Nigeria’s Risky Business

Nigeria's president and his challenger in hotly-contested elections are blaming each other for a Eurasia Group report that listed their country as among the world's top risks for 2019.


The report detailed Nigeria's "intractable problems," and said presidential candidate, Atiku Abubakar, would "focus on enriching himself and his cronies" should he triumph. The report also called President Muhammadu Buhari "politically weak," "elderly" and "infirm." Both camps reportedly claimed the report was paid for by the opposing party. But a spokesman for President Muhammadu Buhari went further, asking the New York-based organization to produce a medical report of the president to verify its findings. "If that group does not publish an authenticated medical report along with their report, they should hide their head in shame," Buhari Campaign spokesman Festus Keyamo reportedly said. Nigerians head to the polls on February 16 in their country's most fiercely sought after elections since the transition to democracy in 1999.

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Brazilian president Jair Bolsonaro tested positive for the coronavirus on Tuesday. To understand what that means for the country's politics and public health policy, GZERO sat down with Christopher Garman, top Brazil expert at our parent company, Eurasia Group. The exchange has been lightly edited for clarity and concision.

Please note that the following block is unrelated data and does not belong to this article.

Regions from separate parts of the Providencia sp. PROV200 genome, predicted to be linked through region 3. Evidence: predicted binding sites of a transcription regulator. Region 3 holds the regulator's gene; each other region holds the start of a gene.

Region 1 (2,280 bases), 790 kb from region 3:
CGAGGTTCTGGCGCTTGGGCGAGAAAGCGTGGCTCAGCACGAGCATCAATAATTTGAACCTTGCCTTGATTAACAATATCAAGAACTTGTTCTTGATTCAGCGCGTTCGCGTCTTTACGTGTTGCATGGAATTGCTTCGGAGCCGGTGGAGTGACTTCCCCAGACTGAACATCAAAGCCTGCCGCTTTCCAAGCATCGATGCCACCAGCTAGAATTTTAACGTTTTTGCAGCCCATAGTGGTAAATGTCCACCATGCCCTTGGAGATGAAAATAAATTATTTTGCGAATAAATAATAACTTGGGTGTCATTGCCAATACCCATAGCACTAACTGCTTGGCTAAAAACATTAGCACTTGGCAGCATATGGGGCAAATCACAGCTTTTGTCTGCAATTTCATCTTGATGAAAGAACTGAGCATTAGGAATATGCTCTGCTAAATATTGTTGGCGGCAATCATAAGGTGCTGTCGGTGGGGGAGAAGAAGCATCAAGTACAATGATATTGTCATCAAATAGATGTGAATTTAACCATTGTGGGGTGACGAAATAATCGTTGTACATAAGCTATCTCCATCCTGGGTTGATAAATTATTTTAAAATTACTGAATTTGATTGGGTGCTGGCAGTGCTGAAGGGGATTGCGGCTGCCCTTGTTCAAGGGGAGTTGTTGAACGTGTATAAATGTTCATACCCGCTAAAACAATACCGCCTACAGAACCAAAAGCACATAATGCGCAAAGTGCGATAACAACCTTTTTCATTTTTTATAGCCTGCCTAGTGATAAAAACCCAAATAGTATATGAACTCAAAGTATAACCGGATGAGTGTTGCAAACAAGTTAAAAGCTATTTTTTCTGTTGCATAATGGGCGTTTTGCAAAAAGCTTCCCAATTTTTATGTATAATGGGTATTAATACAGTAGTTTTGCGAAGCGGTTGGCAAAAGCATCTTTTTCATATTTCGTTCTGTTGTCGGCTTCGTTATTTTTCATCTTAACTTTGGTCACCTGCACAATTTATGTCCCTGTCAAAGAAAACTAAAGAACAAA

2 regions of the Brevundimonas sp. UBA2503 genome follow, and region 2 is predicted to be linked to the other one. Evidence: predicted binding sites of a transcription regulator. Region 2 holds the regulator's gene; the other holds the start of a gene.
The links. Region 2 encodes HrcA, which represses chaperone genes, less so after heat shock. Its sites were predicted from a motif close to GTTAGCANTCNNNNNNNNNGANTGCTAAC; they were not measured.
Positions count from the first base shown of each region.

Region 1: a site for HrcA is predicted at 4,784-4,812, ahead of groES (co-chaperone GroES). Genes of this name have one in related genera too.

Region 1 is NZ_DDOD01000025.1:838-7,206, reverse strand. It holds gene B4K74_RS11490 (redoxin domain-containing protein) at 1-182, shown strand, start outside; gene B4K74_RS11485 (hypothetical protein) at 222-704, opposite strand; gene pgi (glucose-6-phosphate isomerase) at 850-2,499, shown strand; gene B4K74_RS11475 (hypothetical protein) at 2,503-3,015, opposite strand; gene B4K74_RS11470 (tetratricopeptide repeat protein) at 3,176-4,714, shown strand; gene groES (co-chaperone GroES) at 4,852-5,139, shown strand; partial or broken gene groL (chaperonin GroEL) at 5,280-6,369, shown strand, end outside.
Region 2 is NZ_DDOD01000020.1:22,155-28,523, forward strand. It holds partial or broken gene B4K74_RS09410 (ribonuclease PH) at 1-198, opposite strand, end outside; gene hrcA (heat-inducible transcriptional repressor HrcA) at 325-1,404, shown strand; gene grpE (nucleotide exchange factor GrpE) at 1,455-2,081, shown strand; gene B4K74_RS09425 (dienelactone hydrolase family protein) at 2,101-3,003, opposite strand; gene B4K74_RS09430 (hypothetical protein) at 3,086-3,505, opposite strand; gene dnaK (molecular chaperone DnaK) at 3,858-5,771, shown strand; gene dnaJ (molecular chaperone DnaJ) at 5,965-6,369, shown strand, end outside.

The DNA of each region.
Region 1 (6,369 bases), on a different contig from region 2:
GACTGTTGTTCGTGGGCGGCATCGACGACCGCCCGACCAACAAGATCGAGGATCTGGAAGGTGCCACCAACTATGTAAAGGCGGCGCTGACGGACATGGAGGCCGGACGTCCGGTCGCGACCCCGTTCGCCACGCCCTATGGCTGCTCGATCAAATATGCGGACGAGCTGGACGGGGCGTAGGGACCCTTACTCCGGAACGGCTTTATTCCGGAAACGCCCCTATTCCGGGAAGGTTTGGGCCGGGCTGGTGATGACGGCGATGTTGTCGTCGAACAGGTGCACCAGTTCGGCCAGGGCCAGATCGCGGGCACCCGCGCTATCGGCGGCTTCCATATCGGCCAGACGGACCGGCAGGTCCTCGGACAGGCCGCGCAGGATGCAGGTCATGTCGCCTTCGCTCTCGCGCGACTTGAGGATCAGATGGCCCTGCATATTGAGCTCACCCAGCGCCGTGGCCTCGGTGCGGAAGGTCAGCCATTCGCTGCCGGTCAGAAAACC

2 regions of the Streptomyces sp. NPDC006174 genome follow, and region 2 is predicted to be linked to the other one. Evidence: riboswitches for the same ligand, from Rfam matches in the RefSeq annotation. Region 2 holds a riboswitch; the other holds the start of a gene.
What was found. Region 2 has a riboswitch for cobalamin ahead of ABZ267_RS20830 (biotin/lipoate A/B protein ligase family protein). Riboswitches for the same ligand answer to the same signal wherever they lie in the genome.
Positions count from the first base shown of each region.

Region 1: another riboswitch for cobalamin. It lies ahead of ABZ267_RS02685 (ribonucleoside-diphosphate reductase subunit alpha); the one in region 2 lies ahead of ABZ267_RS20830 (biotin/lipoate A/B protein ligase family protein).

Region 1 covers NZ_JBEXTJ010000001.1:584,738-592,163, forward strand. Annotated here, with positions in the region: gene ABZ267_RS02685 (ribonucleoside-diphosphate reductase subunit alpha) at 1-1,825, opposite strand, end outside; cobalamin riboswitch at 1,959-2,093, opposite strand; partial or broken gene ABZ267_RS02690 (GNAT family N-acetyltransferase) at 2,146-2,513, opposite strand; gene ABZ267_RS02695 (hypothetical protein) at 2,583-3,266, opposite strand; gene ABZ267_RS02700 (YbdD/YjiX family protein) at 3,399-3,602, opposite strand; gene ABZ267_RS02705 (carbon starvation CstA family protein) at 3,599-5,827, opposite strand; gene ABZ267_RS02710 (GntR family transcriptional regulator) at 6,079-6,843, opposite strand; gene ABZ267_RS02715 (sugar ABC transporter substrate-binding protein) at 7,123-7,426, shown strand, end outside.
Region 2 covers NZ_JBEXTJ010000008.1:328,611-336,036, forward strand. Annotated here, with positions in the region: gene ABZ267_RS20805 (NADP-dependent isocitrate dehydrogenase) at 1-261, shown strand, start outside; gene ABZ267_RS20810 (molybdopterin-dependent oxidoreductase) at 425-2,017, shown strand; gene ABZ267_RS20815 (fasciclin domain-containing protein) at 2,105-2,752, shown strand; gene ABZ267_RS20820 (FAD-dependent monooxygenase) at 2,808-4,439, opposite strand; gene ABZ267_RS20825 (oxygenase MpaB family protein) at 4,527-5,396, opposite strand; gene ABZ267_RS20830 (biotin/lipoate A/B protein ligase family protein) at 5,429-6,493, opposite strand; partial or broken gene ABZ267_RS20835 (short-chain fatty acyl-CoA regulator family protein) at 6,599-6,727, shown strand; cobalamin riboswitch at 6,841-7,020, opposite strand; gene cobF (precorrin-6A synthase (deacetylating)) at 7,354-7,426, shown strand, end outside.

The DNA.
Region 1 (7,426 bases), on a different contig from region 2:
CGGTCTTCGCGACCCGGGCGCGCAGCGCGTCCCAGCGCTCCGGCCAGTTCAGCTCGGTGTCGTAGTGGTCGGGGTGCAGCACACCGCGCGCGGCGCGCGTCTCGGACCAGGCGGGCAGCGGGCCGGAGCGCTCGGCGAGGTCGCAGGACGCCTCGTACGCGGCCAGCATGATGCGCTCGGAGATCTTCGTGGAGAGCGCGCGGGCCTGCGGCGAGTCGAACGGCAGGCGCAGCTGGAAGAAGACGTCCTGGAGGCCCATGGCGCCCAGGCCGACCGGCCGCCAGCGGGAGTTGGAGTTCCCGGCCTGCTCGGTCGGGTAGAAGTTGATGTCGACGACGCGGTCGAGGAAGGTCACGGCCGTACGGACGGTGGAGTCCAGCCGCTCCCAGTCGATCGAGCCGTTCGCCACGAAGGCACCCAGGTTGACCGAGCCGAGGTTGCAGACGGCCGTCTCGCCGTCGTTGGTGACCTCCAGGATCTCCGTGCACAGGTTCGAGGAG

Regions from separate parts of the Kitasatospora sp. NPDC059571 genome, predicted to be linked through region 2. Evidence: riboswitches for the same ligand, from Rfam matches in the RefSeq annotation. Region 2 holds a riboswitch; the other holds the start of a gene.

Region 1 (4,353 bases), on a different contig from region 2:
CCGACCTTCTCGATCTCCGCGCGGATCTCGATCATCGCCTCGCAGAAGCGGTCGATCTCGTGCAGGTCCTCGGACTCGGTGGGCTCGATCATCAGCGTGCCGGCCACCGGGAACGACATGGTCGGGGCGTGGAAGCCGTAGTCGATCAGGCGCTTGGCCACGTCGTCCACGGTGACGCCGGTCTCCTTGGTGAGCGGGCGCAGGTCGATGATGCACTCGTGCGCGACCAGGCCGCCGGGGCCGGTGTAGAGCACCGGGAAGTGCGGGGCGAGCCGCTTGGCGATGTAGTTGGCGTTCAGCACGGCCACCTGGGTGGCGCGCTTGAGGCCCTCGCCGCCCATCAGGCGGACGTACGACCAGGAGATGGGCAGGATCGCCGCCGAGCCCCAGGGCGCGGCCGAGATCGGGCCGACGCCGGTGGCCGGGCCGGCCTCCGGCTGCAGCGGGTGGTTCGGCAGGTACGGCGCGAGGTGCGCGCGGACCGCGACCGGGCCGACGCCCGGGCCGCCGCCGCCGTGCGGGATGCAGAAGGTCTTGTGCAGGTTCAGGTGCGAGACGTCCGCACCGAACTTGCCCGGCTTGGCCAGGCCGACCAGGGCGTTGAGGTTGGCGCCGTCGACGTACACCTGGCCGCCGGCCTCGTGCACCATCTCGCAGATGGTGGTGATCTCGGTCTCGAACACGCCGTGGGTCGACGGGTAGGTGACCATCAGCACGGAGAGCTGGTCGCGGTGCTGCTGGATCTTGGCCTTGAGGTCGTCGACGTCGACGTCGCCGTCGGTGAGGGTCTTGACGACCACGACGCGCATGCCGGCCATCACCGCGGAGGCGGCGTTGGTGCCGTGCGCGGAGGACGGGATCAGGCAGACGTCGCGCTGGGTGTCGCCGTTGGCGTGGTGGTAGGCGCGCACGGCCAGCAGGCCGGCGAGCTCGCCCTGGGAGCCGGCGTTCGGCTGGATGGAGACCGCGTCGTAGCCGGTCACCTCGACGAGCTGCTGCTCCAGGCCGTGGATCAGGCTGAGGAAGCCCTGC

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The Trump administration sent shockwaves through universities this week when it announced that international students in the US could be forced to return to their home countries if courses are not held in classrooms this fall. Around 1 million foreign students are now in limbo as they wait for institutions to formalize plans for the upcoming semester. But it's not only foreign students themselves who stand to lose out: International students infuse cash into American universities and contributed around $41 billion to the US economy in the 2018-19 academic year. So, where do most of these foreign students come from? We take a look here.

For years, the Philippines has struggled with domestic terrorism. Last Friday, Rodrigo Duterte signed into law a sweeping new anti-terror bill that has the opposition on edge, as the tough-talking president gears up to make broader constitutional changes. Here's a look at what the law does, and what it means for the country less than two years away from the next presidential election.

The legislation grants authorities broad powers to prosecute domestic terrorism, including arrests without a warrant and up to 24 days detention without charges. It also carries harsh penalties for those convicted of terror-related offenses, with a maximum sentence of life in prison without parole. Simply threatening to commit an act of terror on social media can now be punished with 12 years behind bars.

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16,000: Amid a deepening economic crisis in Lebanon that has wiped out people's savings and cratered the value of the currency, more than 16,000 people have joined a new Facebook group that enables people to secure staple goods and food through barter.

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